Debby Stepelman, a board member from Riverdale, New York, who is the oldest great-grandchild of Harry and Jane Fischel, expressed appreciation to New York regional director Jason Katz and Galit Sharon from the Israel office for their incredible effort and assistance in making this dedication possible. “We’re celebrating the foundation’s 90th anniversary with a donation to United Hatzalah of one advanced mobile intensive care ambulance and two advanced ambucycles. Harry Fischel’s life story is one of an immigrant climbing from rags to riches. But he added to it by being true to his faith, and began a tradition of being fired from his job every week due to keeping Shabbat, before he started developing irregularly shaped real estate properties that no one else wanted. The foundation grew out of his success and was founded in 1932 in order to establish and maintain the Machon Harry Fischel in Jerusalem. Additionally, the foundation supports and assists Orthodox Jewish educational and religious institutions worldwide. Harry Fischel also donated the land on which [Yeshiva University’s] Yeshiva College was built.”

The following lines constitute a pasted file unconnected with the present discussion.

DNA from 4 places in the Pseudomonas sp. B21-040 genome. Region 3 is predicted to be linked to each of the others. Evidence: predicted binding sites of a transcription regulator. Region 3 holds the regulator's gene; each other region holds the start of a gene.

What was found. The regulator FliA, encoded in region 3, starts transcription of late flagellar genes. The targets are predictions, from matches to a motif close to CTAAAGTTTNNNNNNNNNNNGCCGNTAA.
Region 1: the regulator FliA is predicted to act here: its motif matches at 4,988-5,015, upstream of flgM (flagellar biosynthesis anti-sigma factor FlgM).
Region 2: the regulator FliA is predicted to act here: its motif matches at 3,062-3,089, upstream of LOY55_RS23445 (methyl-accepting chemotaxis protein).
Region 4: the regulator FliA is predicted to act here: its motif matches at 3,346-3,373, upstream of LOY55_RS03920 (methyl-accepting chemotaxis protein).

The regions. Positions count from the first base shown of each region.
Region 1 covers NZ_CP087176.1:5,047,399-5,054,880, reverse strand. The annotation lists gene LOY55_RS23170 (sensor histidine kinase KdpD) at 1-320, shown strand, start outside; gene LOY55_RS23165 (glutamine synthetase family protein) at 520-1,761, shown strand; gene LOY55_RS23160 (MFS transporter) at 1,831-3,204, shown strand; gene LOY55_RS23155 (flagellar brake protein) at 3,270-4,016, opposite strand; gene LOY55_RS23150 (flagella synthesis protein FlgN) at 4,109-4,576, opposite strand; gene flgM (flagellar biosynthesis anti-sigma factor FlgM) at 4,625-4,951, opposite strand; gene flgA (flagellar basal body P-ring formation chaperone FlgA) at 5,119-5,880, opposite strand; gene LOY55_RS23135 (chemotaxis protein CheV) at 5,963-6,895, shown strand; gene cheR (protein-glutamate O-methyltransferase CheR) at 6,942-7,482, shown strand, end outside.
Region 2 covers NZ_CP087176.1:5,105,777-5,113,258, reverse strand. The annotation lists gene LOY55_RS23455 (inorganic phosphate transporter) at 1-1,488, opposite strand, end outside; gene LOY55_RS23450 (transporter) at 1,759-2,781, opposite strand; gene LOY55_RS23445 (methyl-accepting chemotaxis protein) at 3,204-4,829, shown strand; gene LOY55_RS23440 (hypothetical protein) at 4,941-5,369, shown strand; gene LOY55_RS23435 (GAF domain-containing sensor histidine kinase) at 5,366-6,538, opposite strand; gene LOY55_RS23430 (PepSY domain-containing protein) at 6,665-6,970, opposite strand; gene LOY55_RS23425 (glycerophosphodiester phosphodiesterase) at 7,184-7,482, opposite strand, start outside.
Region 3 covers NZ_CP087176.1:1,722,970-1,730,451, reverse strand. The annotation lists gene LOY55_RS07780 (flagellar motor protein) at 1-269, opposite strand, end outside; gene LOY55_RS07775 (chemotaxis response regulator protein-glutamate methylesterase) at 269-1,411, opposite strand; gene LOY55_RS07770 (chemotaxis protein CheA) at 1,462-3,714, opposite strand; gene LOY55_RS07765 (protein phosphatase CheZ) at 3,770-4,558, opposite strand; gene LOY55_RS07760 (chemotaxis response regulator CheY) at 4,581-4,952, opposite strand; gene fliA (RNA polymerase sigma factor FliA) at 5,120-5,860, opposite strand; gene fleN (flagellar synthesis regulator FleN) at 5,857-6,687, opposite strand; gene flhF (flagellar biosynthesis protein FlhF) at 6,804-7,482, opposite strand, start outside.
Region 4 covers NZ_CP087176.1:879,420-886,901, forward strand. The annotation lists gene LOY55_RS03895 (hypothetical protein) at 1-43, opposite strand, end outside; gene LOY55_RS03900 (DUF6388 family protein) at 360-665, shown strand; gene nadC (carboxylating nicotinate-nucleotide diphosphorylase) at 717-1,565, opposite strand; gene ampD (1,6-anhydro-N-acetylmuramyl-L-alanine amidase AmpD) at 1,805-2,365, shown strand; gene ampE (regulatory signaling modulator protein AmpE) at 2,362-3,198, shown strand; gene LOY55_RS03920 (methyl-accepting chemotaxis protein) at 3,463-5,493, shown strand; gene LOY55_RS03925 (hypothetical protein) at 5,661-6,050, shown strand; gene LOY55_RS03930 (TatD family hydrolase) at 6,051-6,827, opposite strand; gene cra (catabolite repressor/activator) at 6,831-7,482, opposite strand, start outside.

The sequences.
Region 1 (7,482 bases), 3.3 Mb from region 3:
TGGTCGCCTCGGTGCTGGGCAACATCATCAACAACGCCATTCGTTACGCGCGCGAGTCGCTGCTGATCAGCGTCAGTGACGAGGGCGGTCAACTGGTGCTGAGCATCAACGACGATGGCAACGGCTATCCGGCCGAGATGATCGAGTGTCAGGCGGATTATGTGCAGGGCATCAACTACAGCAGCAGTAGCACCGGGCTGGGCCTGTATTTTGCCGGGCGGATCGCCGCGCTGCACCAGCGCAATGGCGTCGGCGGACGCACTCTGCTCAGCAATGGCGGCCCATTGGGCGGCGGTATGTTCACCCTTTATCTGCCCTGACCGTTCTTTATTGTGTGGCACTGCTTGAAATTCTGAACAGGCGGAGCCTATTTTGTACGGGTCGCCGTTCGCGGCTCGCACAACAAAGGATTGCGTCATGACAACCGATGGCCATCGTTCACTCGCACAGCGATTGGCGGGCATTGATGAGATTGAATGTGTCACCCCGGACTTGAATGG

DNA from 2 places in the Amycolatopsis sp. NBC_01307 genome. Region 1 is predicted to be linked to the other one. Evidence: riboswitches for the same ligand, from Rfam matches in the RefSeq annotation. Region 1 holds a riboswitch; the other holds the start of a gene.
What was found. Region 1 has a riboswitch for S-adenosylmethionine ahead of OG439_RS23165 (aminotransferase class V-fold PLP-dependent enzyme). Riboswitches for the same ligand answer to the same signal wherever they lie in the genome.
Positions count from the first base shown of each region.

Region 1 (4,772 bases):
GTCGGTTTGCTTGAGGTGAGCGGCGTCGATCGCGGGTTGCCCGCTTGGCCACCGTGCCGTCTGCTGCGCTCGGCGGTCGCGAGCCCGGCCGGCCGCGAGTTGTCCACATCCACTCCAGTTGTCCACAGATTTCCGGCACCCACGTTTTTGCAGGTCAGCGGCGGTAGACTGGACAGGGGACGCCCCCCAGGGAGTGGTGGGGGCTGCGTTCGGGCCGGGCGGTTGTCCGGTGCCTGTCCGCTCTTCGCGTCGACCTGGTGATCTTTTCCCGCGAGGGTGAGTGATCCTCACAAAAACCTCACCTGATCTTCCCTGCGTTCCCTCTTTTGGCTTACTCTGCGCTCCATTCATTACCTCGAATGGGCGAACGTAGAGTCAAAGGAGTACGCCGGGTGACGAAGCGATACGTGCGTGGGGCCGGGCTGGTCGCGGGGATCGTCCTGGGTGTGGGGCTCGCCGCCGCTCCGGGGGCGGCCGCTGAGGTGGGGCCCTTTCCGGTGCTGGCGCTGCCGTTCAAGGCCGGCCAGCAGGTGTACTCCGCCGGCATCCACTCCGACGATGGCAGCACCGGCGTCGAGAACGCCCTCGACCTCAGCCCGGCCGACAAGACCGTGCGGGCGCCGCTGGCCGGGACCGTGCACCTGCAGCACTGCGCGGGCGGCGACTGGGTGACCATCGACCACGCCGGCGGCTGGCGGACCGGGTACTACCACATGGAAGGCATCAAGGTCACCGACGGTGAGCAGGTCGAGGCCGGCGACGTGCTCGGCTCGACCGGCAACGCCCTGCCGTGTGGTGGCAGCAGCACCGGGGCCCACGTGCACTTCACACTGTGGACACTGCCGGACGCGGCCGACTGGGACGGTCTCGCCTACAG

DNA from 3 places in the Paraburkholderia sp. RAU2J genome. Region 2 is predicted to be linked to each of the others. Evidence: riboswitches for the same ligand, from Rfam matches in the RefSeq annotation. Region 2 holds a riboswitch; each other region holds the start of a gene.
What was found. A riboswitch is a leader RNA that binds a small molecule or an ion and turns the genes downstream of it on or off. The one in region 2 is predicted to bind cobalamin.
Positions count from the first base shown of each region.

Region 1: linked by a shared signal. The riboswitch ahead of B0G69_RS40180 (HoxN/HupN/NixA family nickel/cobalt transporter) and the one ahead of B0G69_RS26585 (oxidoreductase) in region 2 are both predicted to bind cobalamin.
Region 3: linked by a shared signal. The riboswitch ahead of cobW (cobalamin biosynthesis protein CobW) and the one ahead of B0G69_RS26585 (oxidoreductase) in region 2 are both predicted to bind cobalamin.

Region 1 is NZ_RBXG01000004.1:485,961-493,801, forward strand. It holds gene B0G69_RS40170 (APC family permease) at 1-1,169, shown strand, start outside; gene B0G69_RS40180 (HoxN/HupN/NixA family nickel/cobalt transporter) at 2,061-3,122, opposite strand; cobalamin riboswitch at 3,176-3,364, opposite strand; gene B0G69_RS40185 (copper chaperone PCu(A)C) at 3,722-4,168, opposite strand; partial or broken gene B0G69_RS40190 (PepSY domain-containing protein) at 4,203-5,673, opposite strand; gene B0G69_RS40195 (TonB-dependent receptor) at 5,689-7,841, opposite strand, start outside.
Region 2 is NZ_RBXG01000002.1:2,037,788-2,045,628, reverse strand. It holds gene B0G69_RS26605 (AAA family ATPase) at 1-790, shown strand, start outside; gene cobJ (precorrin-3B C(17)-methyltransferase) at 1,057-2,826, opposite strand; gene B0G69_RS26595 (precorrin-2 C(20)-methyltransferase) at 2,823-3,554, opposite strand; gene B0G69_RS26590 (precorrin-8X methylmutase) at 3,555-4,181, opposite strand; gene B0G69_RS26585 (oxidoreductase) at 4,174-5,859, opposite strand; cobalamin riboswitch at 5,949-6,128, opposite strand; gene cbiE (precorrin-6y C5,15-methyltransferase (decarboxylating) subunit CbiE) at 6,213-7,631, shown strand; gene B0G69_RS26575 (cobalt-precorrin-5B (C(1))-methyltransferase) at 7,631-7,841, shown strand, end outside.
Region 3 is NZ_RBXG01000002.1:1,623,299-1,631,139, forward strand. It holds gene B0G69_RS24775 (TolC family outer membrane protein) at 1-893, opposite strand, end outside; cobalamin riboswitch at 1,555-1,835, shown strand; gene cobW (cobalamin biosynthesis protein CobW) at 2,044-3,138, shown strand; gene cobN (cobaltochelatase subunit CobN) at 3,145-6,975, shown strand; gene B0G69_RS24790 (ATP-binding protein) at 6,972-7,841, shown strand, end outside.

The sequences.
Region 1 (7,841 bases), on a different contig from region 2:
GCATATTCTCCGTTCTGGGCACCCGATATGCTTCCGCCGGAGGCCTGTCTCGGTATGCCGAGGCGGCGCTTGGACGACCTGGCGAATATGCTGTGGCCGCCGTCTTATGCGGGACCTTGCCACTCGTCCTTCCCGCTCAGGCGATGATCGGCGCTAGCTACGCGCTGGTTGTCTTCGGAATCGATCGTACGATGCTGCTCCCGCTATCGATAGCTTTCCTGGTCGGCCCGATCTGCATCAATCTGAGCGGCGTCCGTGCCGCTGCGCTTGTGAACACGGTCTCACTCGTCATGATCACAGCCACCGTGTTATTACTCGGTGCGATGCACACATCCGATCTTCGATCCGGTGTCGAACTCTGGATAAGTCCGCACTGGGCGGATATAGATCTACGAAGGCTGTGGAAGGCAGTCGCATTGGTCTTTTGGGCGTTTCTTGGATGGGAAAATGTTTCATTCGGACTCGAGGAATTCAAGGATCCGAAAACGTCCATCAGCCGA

Continuing the story, she said: “Harry Fischel was also involved in supporting various medical institutions, including Beth Israel Hospital in NYC. He didn’t only volunteer his time when it was convenient for him, but very much like the United Hatzalah volunteers, Harry devoted a major portion of his day to various community activities and even spent years without engaging in business. He only returned to his business endeavors after a break in order to support his charitable and community-based activities. For these reasons, the 90th-anniversary committee felt that he would have been a natural supporter of United Hatzalah, as its vision coincides with his lifelong service. Therefore, we are so proud to be here this afternoon to unveil these lifesaving vehicles.”